The Body’s brutal musical approach comes courtesy of drummer Lee Buford’s colossal beats and Chip King’s mad howl and bass-bladed guitar dirge. Formed in Little Rock, Arkansas in 1999, The Body soon relocated to Providence, Rhode Island, where the duo remained for a decade before moving west to their current home of Portland, Oregon. A handful of precursor releases readied the band for seasoned explorations across their debut self-titled album (Moganano, 2003) and on the widely-acclaimed All the Waters of the Earth Turn to Blood (At A Loss, 2011).
The Body’s curtailing of formal classification figured heavily on All the Waters. And it was their combination of classical chorales from the Assembly of Light Choir with more industrial music techniques, such as vocal sampling and drum programming, that prompted RVNG to inquire about what other dark corners of the electronic universe they were interested in exploring.
I Shall Die Here is the fourth full-length album by The Body. Sharing their moribund vision with Bobby Krlic (aka The Haxan Cloak), the tried and true sound of The Body is cut to pieces, mutilated by process and re-animated in a spectral state by the newly minted partnership. Punishingly pensive and intriguingly earnest, the release was also expertly aided by Seth Manchester and Keith Souza, The Body’s longstanding engineers and creative collaborators.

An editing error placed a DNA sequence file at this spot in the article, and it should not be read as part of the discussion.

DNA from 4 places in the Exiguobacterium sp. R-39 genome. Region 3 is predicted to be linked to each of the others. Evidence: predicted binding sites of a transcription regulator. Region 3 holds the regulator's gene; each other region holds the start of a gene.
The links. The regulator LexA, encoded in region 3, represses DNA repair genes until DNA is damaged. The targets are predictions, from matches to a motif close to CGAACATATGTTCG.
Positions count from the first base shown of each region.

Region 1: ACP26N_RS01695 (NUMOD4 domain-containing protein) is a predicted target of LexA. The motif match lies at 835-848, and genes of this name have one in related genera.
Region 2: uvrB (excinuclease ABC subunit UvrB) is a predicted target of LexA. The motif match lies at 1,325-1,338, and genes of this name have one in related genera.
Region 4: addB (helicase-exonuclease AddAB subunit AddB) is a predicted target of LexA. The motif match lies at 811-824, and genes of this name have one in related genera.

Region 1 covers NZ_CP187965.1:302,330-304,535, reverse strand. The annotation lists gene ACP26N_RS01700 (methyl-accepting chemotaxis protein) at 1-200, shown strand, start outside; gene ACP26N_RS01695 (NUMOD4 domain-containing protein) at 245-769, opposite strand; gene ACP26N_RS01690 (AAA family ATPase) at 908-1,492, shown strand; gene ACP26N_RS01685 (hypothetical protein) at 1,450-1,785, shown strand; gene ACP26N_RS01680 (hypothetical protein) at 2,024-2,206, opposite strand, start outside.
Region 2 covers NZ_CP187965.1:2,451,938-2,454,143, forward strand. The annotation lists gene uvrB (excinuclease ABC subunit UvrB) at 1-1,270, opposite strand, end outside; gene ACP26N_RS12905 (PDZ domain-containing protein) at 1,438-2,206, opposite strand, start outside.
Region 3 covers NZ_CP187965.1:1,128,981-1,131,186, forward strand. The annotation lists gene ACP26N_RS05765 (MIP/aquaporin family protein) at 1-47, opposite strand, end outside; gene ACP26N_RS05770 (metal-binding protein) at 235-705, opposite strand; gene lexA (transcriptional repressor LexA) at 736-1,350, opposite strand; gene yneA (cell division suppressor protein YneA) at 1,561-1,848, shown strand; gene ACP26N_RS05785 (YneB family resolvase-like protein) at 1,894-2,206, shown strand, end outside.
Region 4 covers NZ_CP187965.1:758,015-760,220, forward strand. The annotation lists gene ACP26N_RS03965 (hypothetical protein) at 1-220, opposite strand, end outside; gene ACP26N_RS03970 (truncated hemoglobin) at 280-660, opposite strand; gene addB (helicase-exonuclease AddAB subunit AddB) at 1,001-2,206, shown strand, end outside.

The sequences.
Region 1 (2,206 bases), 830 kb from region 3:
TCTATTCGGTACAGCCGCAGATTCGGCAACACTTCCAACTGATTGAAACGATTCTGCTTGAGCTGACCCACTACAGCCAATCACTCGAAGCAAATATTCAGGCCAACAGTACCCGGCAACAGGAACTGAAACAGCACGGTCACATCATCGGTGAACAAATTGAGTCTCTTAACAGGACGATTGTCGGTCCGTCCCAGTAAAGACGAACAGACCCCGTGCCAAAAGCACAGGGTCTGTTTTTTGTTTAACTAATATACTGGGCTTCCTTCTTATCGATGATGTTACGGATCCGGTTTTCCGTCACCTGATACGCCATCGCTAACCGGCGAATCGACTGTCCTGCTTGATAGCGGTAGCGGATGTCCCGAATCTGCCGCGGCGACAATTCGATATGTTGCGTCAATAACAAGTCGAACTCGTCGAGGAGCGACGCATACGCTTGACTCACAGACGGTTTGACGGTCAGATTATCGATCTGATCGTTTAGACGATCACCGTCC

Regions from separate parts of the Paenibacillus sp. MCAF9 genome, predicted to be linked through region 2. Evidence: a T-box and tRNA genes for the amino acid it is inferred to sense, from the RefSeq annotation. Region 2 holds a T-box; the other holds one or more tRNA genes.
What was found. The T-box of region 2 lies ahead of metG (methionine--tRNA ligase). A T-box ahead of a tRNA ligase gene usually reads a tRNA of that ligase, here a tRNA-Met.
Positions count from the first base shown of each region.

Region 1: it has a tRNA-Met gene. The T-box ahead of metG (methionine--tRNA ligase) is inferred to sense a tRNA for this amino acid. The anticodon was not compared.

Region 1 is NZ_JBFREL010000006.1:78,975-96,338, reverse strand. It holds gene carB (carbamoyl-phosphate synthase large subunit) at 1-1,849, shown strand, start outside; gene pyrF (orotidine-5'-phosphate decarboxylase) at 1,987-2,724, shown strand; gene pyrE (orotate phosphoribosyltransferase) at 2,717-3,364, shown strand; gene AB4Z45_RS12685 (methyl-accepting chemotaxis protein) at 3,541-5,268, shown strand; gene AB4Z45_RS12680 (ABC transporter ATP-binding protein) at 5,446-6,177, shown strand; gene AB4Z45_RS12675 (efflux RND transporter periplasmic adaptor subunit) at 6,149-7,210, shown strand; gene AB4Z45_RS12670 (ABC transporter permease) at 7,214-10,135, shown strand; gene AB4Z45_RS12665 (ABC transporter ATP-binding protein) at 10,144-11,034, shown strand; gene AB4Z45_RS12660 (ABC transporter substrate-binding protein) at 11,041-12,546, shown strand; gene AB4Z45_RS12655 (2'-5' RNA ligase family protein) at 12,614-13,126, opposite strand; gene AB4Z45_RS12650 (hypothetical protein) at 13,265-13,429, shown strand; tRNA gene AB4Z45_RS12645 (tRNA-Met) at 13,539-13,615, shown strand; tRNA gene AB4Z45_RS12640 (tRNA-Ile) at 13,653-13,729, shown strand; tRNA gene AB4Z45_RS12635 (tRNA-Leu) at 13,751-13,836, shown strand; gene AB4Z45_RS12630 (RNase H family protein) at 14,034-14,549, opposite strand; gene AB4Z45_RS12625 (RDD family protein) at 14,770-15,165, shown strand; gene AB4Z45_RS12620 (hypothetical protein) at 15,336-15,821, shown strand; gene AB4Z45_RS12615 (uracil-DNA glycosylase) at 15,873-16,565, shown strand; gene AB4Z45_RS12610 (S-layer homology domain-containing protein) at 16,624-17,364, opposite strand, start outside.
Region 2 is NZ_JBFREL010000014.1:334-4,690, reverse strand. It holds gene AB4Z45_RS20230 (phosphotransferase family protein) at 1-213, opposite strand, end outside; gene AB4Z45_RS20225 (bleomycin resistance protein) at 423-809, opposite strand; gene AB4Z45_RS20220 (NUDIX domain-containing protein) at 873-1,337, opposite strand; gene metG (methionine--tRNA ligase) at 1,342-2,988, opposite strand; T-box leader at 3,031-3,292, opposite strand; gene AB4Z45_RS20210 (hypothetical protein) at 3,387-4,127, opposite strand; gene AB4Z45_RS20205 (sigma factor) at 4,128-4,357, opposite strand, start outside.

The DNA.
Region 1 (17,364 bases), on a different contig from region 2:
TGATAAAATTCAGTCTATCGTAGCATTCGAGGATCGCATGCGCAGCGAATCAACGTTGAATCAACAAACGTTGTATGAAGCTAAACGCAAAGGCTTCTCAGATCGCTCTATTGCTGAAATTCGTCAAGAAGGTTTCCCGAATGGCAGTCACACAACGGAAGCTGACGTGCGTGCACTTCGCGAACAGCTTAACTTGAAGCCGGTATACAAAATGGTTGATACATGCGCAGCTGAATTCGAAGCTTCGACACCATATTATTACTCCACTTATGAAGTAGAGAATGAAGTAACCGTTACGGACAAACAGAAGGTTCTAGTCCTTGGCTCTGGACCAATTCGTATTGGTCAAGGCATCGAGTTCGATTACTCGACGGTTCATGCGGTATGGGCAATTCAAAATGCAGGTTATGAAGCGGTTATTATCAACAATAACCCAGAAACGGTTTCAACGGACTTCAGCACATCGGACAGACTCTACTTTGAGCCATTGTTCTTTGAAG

According to the band themselves, they sought to create something wholly experimental with I Shall Die Here. In the course of its creation and recreation, they have attained that rare artistic goal: an album with few precedents and a paradigm shift richly realized. Bobby Krlic’s downcast electronic visions are fused seamlessly into The Body’s already volatile mix of fissured doom metal and fused verbal spaces. And the onset of a new music emerges with I Shall Die Here, for in its shifts, shadows, and reeling voices, the darkest possible formulation of electronic music has been realized.